3. Jean-Jacques LAFFONT & Jean TIROLE, 1990. "The Politics of Government Decision-Making : a Theory of Regulatory Capture," Cahiers de Recherches Economiques du Département d'Econométrie et d'Economie politique (DEEP) 9004, Université de Lausanne, Faculté des HEC, DEEP.
    4. Levine, Michael E & Forrence, Jennifer L, 1990. "Regulatory Capture, Public Interest, and the Public Agenda: Toward a Synthesis," Journal of Law, Economics and Organization, Oxford University Press, vol. 6(0), pages 167-98.
    5. Thomas J. Sargent, 2012. "Nobel Lecture: United States Then, Europe Now," Journal of Political Economy, University of Chicago Press, vol. 120(1), pages 1 - 40.
    6. Goodhart, Charles & Schoenmaker, Dirk, 1995. "Should the Functions of Monetary Policy and Banking Supervision Be Separated?," Oxford Economic Papers, Oxford University Press, vol. 47(4), pages 539-60, October.
    7. Jonathan Fiechter & Inci Ötker & Anna Ilyina & Michael Hsu & Andre Santos & Jay Surti, 2011. "Subsidiaries or Branches; Does One Size Fit All?," IMF Staff Discussion Notes 11/04, International Monetary Fund.
    8. Ralph de Haas & Iman van Lelyveld, 2006. "Internal Capital Markets and Lending by Multinational Bank Subsidiaries," DNB Working Papers 101, Netherlands Central Bank, Research Department.
    9. Hertig Gerard & Lee Ruben & McCahery Joseph A., 2010. "Empowering the ECB to Supervise Banks: A Choice-Based Approach," European Company and Financial Law Review, De Gruyter, vol. 7(2), pages 171-215, January.
    10. C. Randall Henning & Martin Kessler, 2012. "Fiscal federalism: US history for architects of Europe's fiscal union," Essays and Lectures 669, Bruegel.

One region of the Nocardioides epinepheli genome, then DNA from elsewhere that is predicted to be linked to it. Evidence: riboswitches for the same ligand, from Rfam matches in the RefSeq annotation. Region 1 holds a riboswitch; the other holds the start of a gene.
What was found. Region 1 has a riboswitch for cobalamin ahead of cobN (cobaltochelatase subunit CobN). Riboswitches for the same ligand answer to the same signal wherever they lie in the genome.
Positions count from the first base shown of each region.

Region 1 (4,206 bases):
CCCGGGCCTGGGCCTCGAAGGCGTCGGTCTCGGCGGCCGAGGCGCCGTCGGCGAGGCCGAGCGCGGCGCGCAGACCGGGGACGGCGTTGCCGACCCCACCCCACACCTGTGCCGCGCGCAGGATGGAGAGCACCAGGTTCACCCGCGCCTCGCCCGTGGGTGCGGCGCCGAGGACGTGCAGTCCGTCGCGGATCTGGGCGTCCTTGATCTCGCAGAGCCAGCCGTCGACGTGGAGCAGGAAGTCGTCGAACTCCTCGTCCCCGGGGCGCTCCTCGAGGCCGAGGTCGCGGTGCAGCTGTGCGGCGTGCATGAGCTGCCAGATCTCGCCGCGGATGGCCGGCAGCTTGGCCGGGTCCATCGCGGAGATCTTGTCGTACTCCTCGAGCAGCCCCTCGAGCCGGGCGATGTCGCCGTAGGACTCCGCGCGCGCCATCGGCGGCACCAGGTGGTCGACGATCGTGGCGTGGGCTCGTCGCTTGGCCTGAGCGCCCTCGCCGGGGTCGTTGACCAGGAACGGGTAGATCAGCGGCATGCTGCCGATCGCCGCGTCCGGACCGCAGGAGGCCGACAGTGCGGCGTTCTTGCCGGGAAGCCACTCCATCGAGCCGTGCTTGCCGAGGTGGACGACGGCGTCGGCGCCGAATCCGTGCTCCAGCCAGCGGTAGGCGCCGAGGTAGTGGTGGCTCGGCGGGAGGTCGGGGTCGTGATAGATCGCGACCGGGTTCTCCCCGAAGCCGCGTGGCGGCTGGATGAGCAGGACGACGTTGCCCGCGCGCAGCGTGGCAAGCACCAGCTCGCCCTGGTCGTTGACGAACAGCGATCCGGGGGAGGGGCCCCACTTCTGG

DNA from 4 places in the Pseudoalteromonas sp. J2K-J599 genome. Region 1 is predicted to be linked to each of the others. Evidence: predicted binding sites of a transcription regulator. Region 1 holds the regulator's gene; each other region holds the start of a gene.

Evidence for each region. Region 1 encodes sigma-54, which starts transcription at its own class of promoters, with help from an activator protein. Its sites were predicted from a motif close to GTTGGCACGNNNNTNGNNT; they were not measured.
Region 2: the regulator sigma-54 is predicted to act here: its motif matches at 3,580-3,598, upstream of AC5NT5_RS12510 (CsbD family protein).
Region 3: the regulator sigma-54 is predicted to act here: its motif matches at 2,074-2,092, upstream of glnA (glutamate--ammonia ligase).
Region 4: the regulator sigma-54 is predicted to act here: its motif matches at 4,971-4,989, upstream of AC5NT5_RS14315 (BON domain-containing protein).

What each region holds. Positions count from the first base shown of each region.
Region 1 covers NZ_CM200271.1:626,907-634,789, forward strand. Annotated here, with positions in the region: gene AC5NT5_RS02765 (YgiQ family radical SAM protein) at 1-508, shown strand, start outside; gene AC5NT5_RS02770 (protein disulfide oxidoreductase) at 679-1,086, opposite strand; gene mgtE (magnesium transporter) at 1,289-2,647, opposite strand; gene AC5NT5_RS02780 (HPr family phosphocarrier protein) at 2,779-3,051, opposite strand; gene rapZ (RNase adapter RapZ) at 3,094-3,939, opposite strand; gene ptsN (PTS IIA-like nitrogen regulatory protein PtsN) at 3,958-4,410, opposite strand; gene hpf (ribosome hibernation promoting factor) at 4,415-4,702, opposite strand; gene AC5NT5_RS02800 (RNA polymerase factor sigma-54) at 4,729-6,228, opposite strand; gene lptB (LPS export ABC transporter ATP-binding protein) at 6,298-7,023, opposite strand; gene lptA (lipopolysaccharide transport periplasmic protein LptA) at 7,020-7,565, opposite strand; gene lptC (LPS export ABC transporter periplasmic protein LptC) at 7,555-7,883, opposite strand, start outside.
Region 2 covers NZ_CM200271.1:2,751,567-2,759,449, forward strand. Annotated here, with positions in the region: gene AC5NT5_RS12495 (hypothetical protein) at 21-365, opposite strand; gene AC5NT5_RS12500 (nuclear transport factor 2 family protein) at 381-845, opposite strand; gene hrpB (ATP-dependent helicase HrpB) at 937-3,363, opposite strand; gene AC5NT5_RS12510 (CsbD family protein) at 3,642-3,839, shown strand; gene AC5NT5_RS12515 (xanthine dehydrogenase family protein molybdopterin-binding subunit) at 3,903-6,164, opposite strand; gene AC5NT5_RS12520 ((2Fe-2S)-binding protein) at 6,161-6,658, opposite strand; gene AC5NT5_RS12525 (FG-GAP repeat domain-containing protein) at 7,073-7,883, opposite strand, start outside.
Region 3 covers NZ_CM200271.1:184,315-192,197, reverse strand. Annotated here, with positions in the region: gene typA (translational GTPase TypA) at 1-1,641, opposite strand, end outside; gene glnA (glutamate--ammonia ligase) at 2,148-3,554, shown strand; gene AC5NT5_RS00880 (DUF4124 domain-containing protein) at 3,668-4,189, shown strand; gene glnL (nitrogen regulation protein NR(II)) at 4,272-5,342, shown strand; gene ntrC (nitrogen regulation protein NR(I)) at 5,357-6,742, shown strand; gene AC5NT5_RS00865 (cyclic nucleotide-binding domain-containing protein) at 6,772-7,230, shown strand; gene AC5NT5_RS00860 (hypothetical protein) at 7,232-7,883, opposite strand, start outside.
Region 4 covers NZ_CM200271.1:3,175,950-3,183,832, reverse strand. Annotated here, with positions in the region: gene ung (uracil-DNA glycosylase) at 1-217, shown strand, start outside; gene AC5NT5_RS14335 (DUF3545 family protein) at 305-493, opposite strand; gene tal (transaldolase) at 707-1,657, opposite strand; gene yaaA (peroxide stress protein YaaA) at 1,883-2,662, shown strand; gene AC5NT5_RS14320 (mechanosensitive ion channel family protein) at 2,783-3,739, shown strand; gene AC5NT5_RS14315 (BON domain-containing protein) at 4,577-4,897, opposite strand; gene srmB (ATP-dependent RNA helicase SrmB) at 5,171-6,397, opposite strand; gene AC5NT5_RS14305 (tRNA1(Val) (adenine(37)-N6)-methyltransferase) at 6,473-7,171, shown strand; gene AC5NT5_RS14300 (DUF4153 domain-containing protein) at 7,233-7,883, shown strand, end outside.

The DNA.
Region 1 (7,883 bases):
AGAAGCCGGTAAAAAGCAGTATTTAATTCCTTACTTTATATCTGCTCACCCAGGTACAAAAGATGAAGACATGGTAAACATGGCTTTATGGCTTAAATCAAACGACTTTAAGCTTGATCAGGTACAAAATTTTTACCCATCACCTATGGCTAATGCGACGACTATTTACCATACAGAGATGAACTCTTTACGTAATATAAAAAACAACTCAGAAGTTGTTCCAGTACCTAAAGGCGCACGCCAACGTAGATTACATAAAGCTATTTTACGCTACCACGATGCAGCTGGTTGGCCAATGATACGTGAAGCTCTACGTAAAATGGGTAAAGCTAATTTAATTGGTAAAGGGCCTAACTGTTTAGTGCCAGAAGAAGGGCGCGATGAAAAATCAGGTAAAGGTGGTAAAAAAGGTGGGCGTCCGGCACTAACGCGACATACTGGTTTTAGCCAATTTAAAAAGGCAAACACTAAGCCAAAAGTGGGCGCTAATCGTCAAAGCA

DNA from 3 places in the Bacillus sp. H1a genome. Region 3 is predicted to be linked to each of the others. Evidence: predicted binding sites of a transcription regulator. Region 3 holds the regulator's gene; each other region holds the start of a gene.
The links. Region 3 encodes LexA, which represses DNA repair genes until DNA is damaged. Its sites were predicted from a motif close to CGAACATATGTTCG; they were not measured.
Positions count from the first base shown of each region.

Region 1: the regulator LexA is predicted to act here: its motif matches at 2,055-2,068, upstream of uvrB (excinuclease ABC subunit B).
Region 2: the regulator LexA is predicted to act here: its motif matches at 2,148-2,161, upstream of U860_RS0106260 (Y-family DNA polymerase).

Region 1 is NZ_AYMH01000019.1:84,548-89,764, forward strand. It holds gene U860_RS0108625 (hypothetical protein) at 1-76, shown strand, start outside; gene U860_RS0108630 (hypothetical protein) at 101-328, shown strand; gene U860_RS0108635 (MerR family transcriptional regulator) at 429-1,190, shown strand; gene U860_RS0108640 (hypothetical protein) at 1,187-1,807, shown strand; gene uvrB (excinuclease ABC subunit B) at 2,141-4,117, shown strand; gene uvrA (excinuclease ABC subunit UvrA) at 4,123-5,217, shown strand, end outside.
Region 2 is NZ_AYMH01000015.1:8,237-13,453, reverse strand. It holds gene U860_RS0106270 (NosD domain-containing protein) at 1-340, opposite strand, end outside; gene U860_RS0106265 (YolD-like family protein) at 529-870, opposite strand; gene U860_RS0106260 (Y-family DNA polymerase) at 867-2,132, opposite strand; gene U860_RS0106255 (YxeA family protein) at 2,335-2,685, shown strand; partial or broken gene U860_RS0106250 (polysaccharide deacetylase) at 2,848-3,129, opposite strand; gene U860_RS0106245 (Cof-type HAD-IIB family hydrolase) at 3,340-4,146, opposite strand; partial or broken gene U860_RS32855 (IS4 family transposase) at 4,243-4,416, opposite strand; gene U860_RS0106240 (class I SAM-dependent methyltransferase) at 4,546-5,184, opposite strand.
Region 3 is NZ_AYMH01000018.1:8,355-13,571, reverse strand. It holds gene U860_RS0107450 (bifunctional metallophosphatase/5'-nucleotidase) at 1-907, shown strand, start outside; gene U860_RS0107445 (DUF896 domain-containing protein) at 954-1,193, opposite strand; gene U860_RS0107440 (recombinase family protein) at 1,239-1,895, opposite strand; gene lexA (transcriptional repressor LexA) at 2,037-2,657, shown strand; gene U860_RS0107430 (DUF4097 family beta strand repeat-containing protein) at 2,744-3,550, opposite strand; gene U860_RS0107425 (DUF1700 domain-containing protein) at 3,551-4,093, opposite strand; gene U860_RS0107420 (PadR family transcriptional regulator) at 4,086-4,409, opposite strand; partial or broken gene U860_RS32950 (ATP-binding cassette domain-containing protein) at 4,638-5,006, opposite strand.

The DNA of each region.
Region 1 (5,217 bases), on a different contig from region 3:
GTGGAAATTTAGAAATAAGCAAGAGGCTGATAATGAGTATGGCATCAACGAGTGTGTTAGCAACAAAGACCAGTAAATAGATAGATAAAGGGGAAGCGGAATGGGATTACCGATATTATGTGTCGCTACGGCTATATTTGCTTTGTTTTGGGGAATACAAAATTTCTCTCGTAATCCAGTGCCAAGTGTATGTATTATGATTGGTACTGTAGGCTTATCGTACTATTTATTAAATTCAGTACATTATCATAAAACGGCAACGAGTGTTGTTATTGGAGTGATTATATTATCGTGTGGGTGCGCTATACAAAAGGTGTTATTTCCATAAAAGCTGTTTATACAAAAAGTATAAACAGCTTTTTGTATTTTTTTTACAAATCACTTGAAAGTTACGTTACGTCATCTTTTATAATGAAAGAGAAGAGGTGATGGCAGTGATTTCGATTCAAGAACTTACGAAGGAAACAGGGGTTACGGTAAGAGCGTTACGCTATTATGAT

11. Canice Prendergast, 2007. "The Motivation and Bias of Bureaucrats," American Economic Review, American Economic Association, vol. 97(1), pages 180-196, March.
    12. George J. Stigler, 1971. "The Theory of Economic Regulation," Bell Journal of Economics, The RAND Corporation, vol. 2(1), pages 3-21, Spring.
    13. Moe, Terry M, 1991. "Politics and the Theory of Organization," Journal of Law, Economics and Organization, Oxford University Press, vol. 7(0), pages 106-29, Special I.
    Full references (including those not matched with items on IDEAS)

    This item is not listed on Wikipedia, on a reading list or among the top items on IDEAS.

    When requesting a correction, please mention this item's handle: RePEc:zbw:safewp:27. See general information about how to correct material in RePEc.

    For technical questions regarding this item, or to correct its authors, title, abstract, bibliographic or download information, contact: (ZBW - German National Library of Economics)

    If you have authored this item and are not yet registered with RePEc, we encourage you to do it here. This allows to link your profile to this item. It also allows you to accept potential citations to this item that we are uncertain about.

    If references are entirely missing, you can add them using this form.

    If the full references list an item that is present in RePEc, but the system did not link to it, you can help with this form.

    If you know of missing items citing this one, you can help us creating those links by adding the relevant references in the same way as above, for each refering item. If you are a registered author of this item, you may also want to check the "citations" tab in your profile, as there may be some citations waiting for confirmation.

    Please note that corrections may take a couple of weeks to filter through the various RePEc services.

    This information is provided to you by IDEAS at the Research Division of the Federal Reserve Bank of St. Louis using RePEc data.